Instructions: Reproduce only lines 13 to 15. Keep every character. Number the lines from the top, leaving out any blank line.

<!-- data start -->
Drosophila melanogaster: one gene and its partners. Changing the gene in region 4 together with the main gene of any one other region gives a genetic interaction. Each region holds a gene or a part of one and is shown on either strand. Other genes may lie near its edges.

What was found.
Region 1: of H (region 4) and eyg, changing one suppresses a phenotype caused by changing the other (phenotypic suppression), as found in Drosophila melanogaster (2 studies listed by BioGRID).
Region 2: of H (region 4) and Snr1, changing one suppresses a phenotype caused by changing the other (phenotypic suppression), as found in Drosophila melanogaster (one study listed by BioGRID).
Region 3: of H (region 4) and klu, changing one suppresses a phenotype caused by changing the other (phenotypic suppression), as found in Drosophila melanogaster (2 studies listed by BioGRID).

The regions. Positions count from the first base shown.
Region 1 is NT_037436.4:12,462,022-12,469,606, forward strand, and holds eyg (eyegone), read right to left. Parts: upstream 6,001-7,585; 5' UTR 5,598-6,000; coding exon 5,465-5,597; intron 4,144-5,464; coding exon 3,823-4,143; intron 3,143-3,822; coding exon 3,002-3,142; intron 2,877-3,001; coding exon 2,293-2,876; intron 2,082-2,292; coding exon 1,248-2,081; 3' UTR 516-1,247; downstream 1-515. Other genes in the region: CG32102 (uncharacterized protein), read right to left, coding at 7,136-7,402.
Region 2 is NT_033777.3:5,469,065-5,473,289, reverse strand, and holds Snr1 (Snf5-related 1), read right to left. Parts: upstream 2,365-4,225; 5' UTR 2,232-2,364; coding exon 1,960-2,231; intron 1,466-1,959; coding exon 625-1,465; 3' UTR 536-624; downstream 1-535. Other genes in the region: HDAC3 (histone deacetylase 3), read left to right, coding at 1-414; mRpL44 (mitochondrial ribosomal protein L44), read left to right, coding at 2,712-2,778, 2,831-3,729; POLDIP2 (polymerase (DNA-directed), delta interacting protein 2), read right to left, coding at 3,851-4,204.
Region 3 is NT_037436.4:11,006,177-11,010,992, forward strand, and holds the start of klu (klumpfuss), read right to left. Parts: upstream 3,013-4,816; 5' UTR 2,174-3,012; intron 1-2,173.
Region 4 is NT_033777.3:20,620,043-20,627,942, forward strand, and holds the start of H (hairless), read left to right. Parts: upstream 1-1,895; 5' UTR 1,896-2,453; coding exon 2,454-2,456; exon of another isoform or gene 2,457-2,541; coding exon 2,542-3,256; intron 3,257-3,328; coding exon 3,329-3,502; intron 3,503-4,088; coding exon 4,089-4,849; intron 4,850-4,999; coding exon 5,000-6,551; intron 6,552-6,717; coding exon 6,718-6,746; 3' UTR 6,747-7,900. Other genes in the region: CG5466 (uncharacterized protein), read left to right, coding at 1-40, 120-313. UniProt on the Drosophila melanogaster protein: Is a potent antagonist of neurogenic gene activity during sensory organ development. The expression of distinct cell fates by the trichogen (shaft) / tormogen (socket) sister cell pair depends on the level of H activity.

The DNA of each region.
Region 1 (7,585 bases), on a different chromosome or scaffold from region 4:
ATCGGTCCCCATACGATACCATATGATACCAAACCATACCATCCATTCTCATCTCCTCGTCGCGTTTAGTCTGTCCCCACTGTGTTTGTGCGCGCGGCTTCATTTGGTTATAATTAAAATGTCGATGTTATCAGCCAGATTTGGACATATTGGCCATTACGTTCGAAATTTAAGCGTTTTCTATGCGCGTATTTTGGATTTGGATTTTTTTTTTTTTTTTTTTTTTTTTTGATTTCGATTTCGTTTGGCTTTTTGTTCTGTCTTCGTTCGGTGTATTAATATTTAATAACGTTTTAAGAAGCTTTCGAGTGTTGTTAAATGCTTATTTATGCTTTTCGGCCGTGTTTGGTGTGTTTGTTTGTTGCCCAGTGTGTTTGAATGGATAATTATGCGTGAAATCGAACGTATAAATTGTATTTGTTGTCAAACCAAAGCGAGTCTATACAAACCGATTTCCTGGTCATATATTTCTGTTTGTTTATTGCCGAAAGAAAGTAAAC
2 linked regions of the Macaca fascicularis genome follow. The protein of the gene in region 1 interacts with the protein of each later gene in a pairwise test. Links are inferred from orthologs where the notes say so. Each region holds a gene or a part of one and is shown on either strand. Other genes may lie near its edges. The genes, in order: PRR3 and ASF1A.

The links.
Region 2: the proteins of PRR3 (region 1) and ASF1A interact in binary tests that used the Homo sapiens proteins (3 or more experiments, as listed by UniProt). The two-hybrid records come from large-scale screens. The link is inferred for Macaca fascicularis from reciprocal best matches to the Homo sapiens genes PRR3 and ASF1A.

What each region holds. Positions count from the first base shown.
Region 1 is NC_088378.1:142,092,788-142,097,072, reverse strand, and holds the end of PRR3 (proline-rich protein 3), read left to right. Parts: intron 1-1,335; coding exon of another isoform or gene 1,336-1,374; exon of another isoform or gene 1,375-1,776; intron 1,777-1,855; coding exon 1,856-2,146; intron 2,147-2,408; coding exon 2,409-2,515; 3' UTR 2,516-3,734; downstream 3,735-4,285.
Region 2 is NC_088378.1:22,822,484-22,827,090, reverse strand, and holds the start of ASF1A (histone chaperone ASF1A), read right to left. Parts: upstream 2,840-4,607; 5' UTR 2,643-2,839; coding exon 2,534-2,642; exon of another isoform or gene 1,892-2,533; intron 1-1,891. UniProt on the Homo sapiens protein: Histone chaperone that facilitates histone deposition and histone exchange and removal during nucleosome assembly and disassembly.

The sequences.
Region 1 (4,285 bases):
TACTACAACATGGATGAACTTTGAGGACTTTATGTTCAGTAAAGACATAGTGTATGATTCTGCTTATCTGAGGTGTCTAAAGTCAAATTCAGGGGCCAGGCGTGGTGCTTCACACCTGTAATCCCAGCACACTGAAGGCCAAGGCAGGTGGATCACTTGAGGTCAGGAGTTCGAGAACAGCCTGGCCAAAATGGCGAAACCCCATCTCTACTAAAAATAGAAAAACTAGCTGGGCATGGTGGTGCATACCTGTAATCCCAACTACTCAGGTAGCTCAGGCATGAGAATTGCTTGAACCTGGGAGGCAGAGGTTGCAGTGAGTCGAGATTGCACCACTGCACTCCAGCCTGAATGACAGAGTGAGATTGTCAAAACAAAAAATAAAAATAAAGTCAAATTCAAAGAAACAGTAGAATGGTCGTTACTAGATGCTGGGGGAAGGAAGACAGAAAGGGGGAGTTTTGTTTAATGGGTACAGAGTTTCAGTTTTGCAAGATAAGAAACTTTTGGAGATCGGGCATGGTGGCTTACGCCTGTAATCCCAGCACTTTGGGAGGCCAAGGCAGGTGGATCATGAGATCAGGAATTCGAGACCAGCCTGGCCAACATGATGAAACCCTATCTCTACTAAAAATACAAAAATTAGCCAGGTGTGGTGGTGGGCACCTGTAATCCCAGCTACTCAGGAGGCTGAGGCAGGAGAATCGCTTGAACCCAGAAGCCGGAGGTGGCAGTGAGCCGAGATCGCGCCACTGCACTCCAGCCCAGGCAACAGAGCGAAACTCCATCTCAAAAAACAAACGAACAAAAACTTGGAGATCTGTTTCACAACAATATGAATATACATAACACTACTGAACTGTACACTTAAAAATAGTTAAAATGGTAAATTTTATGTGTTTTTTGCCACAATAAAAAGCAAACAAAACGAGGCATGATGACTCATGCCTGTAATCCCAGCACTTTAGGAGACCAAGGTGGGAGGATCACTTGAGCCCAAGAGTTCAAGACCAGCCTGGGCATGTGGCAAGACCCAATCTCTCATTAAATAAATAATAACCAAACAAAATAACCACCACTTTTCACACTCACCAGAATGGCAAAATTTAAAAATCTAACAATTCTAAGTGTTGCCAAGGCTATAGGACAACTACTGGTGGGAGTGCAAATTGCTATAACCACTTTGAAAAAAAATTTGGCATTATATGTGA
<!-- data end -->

ATCGGTCCCCATACGATACCATATGATACCAAACCATACCATCCATTCTCATCTCCTCGTCGCGTTTAGTCTGTCCCCACTGTGTTTGTGCGCGCGGCTTCATTTGGTTATAATTAAAATGTCGATGTTATCAGCCAGATTTGGACATATTGGCCATTACGTTCGAAATTTAAGCGTTTTCTATGCGCGTATTTTGGATTTGGATTTTTTTTTTTTTTTTTTTTTTTTTTGATTTCGATTTCGTTTGGCTTTTTGTTCTGTCTTCGTTCGGTGTATTAATATTTAATAACGTTTTAAGAAGCTTTCGAGTGTTGTTAAATGCTTATTTATGCTTTTCGGCCGTGTTTGGTGTGTTTGTTTGTTGCCCAGTGTGTTTGAATGGATAATTATGCGTGAAATCGAACGTATAAATTGTATTTGTTGTCAAACCAAAGCGAGTCTATACAAACCGATTTCCTGGTCATATATTTCTGTTTGTTTATTGCCGAAAGAAAGTAAAC
2 linked regions of the Macaca fascicularis genome follow. The protein of the gene in region 1 interacts with the protein of each later gene in a pairwise test. Links are inferred from orthologs where the notes say so. Each region holds a gene or a part of one and is shown on either strand. Other genes may lie near its edges. The genes, in order: PRR3 and ASF1A.

The links.